Interstellar and “Do Not Go Gentle Into That Good Night”

I saw Interstellar tonight and overall found it very moving and enjoyable.  As soon as I figure out what the hell happened, I’ll give it an actual review.  In the meantime, I wanted to share the text of the poem that featured prominently throughout the film:

DO NOT GO GENTLE INTO THAT GOOD NIGHT

BY: Dylan Thomas

Do not go gentle into that good night,
Old age should burn and rave at close of day;
Rage, rage against the dying of the light.

Though wise men at their end know dark is right,
Because their words had forked no lightning they
Do not go gentle into that good night.

Good men, the last wave by, crying how bright
Their frail deeds might have danced in a green bay,
Rage, rage against the dying of the light.

Wild men who caught and sang the sun in flight,
And learn, too late, they grieved it on its way,
Do not go gentle into that good night.

Grave men, near death, who see with blinding sight
Blind eyes could blaze like meteors and be gay,
Rage, rage against the dying of the light.

And you, my father, there on the sad height,
Curse, bless, me now with your fierce tears, I pray.
Do not go gentle into that good night.
Rage, rage against the dying of the light.

If you’re one of the 3-5 regular readers of this blog not including my Aunt Gertrude, you might remember I provided some analysis of this poem earlier this year.  Check it out by clicking here.

At its heart, the poem is about clinging to life even when death is imminent, but the lesson applies to encourage readers to keep trying to achieve goals even when thing appear bleak and unlikely.  The poem fits in the film – the characters face the imminent demise of Planet Earth, yet try to achieve the unlikely goal of finding a new planet for the human race to live on.  The astronauts/main characters have the unlikely task of exploring parts of space heretofore never visited by man and though there’s a high probability of death, they push on anyway.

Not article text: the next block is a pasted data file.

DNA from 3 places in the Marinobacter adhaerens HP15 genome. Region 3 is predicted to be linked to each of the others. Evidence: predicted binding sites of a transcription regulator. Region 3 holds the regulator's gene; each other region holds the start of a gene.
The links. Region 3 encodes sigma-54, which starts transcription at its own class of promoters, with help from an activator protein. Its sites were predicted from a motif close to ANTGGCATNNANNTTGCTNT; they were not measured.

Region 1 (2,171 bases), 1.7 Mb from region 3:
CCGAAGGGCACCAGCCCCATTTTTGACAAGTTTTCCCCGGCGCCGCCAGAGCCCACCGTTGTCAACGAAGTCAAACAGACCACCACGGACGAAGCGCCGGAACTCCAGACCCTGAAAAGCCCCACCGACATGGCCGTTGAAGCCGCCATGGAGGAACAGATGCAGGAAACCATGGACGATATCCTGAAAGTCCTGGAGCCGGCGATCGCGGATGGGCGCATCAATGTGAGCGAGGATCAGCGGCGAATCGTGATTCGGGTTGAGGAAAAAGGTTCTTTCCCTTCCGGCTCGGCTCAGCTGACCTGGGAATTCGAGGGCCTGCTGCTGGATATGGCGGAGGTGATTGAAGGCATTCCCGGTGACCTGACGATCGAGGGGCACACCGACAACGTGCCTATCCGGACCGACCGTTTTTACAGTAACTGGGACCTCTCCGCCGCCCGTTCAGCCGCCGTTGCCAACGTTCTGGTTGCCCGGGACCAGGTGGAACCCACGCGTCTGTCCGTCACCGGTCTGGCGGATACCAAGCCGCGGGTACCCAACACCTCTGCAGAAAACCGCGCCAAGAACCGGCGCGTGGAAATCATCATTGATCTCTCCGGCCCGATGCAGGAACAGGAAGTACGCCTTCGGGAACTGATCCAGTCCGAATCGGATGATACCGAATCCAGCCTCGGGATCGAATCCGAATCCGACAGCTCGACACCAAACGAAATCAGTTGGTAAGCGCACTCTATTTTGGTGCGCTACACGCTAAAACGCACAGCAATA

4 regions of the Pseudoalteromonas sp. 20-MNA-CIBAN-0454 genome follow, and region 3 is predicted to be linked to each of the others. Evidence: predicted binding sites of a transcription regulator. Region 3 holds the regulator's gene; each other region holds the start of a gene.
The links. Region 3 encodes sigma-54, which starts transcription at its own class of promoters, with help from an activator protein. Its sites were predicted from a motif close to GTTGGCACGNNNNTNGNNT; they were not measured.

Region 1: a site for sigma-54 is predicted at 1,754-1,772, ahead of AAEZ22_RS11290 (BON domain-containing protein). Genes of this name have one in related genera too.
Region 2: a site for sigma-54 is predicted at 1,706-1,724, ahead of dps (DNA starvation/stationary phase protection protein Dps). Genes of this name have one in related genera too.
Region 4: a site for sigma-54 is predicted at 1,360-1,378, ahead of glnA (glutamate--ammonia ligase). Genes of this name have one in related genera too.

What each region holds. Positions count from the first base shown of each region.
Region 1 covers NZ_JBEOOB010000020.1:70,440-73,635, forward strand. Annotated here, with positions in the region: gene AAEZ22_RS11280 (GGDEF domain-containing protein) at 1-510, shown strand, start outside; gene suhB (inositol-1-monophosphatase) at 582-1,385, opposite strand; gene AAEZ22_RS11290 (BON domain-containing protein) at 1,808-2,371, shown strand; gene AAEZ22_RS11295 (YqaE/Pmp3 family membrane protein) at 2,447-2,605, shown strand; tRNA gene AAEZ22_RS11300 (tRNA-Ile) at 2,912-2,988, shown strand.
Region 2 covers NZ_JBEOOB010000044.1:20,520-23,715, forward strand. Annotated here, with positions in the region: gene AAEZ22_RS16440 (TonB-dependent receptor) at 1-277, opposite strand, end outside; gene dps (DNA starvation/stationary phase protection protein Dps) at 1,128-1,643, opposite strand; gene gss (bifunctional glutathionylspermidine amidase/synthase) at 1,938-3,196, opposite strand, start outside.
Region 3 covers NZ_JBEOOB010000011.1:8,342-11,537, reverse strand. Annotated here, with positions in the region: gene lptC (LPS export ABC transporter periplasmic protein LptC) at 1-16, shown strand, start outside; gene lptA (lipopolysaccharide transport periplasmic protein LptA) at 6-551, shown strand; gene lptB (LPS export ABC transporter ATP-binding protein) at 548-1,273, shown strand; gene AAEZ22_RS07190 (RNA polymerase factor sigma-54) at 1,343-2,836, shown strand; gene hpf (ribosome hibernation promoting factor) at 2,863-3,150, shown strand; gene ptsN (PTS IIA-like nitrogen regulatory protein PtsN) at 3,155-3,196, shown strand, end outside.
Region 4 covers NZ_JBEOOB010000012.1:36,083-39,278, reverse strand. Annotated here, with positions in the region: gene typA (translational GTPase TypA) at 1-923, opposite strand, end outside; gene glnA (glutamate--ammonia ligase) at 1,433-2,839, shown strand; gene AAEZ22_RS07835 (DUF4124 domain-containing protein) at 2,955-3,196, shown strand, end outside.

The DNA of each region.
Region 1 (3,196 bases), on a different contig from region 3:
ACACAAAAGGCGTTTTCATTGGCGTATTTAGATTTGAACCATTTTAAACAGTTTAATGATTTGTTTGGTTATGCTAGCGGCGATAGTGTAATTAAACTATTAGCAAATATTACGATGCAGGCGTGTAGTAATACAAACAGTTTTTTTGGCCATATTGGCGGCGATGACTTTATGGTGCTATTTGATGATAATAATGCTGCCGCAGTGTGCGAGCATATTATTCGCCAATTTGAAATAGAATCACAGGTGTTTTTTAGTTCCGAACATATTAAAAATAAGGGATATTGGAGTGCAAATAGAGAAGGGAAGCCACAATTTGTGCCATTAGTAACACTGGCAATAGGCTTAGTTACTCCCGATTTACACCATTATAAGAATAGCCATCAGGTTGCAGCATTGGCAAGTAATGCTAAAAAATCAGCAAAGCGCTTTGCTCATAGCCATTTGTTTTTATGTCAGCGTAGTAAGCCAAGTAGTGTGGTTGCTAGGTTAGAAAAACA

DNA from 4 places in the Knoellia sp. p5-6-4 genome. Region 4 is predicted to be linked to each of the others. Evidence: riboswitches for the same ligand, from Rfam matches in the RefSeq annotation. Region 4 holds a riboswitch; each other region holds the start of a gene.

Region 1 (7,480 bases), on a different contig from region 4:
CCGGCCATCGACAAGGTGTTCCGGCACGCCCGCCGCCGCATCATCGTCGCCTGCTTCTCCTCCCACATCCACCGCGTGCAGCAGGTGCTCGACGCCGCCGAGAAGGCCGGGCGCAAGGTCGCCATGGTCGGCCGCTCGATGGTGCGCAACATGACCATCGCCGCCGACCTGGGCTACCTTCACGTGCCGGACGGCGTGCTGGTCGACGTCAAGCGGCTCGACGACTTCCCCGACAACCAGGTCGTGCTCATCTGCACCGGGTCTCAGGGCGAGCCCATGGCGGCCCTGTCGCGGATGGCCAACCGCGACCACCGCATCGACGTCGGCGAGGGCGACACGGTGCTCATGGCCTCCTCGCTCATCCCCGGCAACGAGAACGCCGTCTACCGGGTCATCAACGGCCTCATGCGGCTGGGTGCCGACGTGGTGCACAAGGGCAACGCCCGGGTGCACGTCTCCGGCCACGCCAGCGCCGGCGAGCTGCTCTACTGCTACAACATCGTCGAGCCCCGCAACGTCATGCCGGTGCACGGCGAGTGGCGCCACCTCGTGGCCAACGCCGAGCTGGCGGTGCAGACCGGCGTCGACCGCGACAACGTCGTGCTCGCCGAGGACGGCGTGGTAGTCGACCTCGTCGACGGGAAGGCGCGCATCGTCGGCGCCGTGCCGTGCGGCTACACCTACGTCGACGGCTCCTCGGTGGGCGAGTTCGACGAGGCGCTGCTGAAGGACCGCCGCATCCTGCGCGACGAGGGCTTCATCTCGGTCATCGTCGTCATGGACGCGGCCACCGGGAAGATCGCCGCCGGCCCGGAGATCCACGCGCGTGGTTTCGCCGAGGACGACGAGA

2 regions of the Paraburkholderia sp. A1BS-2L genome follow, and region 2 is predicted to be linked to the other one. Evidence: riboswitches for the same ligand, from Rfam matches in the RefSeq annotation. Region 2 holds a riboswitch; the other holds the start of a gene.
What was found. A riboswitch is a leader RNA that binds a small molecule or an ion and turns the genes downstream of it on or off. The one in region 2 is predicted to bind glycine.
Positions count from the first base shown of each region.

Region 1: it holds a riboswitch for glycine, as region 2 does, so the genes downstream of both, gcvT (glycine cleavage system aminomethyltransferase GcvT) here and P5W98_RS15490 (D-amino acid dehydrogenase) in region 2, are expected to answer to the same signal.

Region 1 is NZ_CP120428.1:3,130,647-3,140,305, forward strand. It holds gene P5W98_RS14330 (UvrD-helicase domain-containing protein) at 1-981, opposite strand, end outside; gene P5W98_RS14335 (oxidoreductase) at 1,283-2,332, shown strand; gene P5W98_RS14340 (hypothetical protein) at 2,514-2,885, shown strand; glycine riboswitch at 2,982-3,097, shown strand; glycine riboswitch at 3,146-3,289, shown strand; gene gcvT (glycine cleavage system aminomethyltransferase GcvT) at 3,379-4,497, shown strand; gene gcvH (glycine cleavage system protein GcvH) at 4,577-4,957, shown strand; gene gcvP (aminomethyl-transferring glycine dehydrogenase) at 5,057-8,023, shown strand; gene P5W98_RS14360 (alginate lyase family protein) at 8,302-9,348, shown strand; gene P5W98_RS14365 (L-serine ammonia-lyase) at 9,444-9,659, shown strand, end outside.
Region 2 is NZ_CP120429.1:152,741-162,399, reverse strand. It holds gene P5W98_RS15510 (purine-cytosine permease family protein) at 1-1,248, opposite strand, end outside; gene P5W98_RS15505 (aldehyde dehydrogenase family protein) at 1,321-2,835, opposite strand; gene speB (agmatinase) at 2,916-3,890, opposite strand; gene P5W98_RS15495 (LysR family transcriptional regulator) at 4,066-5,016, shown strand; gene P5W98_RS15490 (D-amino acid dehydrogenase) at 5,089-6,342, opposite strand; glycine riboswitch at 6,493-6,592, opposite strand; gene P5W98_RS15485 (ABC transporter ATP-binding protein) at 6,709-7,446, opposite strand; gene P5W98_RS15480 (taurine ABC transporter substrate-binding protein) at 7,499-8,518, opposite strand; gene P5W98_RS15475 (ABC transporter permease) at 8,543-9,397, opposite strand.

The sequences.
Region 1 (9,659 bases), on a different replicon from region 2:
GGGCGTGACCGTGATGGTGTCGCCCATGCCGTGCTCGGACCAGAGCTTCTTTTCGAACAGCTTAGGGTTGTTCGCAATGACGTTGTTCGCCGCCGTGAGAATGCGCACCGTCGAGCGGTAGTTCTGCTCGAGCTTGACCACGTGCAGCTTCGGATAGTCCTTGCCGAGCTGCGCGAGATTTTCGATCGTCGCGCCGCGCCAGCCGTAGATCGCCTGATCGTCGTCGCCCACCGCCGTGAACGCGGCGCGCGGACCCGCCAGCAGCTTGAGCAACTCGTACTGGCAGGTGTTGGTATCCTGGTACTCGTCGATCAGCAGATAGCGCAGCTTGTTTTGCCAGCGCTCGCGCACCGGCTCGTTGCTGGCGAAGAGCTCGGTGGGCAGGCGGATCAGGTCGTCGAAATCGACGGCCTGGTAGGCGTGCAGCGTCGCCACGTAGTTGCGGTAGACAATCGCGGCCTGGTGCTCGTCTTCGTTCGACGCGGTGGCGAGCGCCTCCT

Thanks Hollywood, for incorporating a classic poem in your latest film.

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14 thoughts on “Interstellar and “Do Not Go Gentle Into That Good Night”

  1. […] starring Matthew McConaughey and Anne Hathaway.  Here’s a fun anonomaly:  the other day I posted the text of “Do Not Go Gentle Into That Goodnight” by Dylan Thomas, a poem that features prominently in that […]

  2. Loved the movie. Great poem.Cheers from India!

  3. bendingoverbookwards says:

    Haven’t seen the movie yet, but love the poem so even more excited to watch it now!

  4. jjspina says:

    Thank you for stopping by my blog and the like. Haven’t seen the movie Interstellar yet. Heard mixed reviews of it. Best wishes with your blog.

  5. I am not, on the whole a huge lover of Dylan Thomas. I do, however derive tremendous pleasure from this particular poem. I am not, on the whole a huge lover of Dylan Thomas. I do, however derive tremendous pleasure from this particular poem.

  6. Reblogged this on Bookshelf Battle and commented:

    Just felt the need for a reblog. It was a great movie, and to my surprise, this has been one of my more popular posts.

  7. The Butcher says:

    I’m considering going to see it for the 2nd time, while it’s still on the big screen.

  8. There is an amazing book titled ‘Do not go Gentle’ by David Mac Cuish. crica 1960, a Vietnam era story. I read this back in the 70’s. it remains one of my favorite books and is well worth reading. (ASIN B0007DW7E2)

    The Dylan Thomas theme of clinging to the hope & want of life in the face of death is pertinent here, as it would be. Just thought I would mention it!

  9. mgm75 says:

    It’s a wonderful film and will probably undergo great analysis on my blog once I’ve had a second viewing. It came close to being a little saccharine sweet, but ultimately the heavy concept stuff saved it.

    • I loved it! Not sure about the ending, don’t want to give away any spoilers to people reading who may not have seen it, though I’m not sure how they could have ended it differently either.

  10. booguloo says:

    thanks for stopping by and the follow!

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